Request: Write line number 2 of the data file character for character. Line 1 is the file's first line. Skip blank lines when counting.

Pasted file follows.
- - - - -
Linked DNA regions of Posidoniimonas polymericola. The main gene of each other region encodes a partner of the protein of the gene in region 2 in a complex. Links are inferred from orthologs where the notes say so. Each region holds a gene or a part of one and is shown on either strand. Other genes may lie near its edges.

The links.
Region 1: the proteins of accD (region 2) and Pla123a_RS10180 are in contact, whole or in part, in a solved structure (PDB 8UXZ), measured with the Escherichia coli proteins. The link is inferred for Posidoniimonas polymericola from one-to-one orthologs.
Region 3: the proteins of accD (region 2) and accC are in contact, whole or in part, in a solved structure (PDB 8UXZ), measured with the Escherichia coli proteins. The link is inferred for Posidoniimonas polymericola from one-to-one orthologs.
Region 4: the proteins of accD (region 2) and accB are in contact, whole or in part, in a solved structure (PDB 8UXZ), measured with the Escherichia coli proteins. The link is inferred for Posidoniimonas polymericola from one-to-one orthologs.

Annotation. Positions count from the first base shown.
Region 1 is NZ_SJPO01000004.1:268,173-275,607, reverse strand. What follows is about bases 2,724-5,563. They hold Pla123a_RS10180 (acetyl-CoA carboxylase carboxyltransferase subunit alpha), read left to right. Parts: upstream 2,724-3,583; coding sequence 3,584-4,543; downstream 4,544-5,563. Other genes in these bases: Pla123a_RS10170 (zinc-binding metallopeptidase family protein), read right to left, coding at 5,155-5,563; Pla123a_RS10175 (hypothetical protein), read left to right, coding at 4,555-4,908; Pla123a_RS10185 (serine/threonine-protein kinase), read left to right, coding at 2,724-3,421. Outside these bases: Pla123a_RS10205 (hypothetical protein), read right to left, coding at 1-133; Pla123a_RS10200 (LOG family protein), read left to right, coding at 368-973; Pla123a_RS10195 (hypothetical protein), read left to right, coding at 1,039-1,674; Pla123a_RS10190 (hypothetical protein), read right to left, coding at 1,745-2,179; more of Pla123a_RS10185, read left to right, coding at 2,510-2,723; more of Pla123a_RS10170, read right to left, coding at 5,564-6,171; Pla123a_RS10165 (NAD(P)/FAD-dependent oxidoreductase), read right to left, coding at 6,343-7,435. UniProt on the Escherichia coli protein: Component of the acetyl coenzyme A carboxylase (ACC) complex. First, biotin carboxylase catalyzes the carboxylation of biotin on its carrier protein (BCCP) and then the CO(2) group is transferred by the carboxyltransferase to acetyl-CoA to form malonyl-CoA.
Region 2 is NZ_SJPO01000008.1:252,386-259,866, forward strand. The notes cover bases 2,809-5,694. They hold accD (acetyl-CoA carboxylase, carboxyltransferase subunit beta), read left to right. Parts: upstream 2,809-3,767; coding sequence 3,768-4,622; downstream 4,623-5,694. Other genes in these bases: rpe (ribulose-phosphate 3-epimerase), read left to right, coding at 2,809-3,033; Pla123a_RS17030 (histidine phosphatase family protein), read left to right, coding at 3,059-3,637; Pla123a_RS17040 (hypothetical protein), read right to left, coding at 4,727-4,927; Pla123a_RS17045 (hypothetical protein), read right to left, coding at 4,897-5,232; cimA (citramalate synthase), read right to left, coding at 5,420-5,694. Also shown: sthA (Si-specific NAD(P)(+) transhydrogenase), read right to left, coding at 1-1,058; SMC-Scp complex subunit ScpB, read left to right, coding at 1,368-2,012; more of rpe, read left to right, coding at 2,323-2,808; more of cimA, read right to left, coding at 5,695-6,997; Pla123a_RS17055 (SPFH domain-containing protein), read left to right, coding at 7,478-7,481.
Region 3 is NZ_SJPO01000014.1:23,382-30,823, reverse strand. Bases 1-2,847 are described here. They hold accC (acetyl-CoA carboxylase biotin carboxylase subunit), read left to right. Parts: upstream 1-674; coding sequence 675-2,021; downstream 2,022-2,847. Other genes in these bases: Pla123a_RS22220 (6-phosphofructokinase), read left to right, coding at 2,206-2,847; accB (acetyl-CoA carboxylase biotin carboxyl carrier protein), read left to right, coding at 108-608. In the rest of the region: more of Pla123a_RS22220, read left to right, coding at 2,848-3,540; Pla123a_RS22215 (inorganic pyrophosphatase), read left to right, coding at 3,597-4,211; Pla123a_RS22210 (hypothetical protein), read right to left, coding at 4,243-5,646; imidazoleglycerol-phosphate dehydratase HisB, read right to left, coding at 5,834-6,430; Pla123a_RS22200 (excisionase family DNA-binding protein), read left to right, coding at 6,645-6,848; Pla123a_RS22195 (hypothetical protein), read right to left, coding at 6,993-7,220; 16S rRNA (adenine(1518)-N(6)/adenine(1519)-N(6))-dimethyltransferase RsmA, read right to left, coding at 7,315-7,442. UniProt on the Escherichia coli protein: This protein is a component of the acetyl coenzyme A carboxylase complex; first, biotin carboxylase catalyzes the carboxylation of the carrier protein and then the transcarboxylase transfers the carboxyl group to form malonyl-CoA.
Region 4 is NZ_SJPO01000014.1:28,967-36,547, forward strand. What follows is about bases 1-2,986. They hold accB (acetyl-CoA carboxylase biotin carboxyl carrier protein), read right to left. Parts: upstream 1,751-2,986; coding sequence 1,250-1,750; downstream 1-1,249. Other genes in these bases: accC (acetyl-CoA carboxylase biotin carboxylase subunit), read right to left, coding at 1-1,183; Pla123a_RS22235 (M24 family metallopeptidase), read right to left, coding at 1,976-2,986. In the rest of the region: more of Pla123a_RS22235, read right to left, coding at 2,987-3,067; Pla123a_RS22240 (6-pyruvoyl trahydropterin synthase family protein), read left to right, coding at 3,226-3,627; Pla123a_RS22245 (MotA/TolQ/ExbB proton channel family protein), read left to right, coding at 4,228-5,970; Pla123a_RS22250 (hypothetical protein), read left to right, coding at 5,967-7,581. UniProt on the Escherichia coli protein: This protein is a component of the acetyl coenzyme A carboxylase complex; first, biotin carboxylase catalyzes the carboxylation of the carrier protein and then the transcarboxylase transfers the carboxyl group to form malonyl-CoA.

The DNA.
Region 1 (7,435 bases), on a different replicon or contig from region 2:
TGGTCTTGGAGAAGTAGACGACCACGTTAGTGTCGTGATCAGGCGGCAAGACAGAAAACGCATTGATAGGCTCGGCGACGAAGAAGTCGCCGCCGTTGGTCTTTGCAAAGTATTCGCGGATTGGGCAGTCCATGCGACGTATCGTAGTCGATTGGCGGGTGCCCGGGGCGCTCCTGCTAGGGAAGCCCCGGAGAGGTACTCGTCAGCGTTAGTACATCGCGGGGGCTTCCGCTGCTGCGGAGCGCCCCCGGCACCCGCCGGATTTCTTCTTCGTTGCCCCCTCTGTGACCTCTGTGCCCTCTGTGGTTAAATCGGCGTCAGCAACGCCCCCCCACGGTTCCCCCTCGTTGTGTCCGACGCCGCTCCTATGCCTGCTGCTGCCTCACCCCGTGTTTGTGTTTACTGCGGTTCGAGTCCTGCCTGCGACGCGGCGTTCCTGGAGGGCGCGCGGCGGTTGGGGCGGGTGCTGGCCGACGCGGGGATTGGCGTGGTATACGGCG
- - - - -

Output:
The links.